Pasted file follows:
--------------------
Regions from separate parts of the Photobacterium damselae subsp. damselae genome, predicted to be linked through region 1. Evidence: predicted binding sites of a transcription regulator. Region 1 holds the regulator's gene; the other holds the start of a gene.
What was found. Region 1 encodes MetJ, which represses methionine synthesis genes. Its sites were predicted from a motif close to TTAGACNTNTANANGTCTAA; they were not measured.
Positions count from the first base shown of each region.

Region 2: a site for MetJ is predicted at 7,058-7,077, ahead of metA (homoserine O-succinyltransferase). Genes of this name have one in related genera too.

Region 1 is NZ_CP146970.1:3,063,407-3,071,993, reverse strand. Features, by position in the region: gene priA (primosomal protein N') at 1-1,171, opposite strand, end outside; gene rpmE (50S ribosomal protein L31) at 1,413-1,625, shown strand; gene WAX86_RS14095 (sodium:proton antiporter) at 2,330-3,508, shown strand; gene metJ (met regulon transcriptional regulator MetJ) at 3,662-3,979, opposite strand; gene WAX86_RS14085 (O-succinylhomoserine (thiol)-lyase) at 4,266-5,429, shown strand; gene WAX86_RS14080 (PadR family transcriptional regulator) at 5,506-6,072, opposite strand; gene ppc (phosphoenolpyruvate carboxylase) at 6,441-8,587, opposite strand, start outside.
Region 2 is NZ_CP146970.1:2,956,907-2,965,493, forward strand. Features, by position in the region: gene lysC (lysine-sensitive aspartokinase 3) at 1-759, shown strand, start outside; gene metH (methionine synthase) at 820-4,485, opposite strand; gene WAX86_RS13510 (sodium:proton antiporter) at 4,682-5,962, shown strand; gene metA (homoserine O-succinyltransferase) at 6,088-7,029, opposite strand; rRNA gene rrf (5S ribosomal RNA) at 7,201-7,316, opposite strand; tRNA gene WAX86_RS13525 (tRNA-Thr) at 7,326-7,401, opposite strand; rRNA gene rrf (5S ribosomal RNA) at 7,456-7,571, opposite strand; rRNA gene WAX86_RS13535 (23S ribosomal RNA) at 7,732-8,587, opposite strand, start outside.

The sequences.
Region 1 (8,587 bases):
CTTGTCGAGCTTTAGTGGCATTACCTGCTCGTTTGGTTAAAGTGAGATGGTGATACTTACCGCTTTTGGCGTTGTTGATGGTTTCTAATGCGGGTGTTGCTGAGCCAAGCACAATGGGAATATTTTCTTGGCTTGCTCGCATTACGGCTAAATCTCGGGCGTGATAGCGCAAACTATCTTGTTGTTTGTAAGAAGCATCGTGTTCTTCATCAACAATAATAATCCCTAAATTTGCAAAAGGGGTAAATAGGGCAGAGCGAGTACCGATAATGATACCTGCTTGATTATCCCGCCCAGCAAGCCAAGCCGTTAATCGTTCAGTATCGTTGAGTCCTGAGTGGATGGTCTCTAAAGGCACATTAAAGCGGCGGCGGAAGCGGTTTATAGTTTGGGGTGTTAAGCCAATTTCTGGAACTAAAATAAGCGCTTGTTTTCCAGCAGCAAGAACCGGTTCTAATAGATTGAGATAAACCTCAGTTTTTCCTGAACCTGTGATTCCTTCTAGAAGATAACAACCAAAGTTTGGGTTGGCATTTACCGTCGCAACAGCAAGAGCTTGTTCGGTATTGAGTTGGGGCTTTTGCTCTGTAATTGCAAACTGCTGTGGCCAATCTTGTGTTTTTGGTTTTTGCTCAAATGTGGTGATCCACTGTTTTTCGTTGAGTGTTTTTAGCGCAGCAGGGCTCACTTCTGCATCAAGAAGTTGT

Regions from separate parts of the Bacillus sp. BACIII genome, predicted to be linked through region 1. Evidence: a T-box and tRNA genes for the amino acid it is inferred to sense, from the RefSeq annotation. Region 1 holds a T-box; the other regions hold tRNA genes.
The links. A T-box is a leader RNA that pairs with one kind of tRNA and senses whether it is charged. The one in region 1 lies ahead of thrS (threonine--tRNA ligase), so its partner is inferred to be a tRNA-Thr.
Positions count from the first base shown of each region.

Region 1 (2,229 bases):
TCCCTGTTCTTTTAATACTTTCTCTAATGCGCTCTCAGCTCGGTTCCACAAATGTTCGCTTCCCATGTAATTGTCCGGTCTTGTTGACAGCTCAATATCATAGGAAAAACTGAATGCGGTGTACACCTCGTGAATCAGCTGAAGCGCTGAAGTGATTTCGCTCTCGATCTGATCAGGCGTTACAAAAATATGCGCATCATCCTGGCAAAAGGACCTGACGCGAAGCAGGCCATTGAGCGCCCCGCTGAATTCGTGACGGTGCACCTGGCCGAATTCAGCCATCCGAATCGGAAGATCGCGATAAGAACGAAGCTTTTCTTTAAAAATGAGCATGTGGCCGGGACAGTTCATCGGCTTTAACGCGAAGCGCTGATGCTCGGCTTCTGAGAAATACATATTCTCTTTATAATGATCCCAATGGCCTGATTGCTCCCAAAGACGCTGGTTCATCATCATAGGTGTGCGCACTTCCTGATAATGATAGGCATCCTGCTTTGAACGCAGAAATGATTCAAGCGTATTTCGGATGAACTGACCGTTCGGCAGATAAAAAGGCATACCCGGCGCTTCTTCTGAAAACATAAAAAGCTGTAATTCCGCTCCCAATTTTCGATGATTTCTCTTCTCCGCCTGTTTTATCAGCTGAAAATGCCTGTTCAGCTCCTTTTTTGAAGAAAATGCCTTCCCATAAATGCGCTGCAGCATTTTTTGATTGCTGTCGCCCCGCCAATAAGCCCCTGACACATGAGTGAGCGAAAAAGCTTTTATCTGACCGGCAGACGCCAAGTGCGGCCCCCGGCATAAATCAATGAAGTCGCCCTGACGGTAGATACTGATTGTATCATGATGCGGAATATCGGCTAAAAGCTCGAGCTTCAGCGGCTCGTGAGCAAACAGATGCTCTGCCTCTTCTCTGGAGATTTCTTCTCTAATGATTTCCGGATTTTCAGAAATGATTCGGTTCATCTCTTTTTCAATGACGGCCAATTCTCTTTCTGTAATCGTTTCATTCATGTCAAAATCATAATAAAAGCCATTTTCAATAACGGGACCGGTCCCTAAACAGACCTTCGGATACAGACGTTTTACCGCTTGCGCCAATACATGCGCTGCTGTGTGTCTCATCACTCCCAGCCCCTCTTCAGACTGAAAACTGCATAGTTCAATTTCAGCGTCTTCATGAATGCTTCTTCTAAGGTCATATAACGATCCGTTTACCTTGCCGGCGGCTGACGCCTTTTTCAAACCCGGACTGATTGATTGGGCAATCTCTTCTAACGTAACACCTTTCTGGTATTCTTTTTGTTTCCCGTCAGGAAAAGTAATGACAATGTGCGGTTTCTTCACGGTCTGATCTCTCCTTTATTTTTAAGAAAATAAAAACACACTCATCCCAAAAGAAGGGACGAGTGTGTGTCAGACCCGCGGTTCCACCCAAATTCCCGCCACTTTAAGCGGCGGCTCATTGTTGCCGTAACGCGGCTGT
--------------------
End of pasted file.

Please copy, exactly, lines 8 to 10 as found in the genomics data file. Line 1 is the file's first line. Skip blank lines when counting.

Region 1 (8,587 bases):
CTTGTCGAGCTTTAGTGGCATTACCTGCTCGTTTGGTTAAAGTGAGATGGTGATACTTACCGCTTTTGGCGTTGTTGATGGTTTCTAATGCGGGTGTTGCTGAGCCAAGCACAATGGGAATATTTTCTTGGCTTGCTCGCATTACGGCTAAATCTCGGGCGTGATAGCGCAAACTATCTTGTTGTTTGTAAGAAGCATCGTGTTCTTCATCAACAATAATAATCCCTAAATTTGCAAAAGGGGTAAATAGGGCAGAGCGAGTACCGATAATGATACCTGCTTGATTATCCCGCCCAGCAAGCCAAGCCGTTAATCGTTCAGTATCGTTGAGTCCTGAGTGGATGGTCTCTAAAGGCACATTAAAGCGGCGGCGGAAGCGGTTTATAGTTTGGGGTGTTAAGCCAATTTCTGGAACTAAAATAAGCGCTTGTTTTCCAGCAGCAAGAACCGGTTCTAATAGATTGAGATAAACCTCAGTTTTTCCTGAACCTGTGATTCCTTCTAGAAGATAACAACCAAAGTTTGGGTTGGCATTTACCGTCGCAACAGCAAGAGCTTGTTCGGTATTGAGTTGGGGCTTTTGCTCTGTAATTGCAAACTGCTGTGGCCAATCTTGTGTTTTTGGTTTTTGCTCAAATGTGGTGATCCACTGTTTTTCGTTGAGTGTTTTTAGCGCAGCAGGGCTCACTTCTGCATCAAGAAGTTGT

Regions from separate parts of the Bacillus sp. BACIII genome, predicted to be linked through region 1. Evidence: a T-box and tRNA genes for the amino acid it is inferred to sense, from the RefSeq annotation. Region 1 holds a T-box; the other regions hold tRNA genes.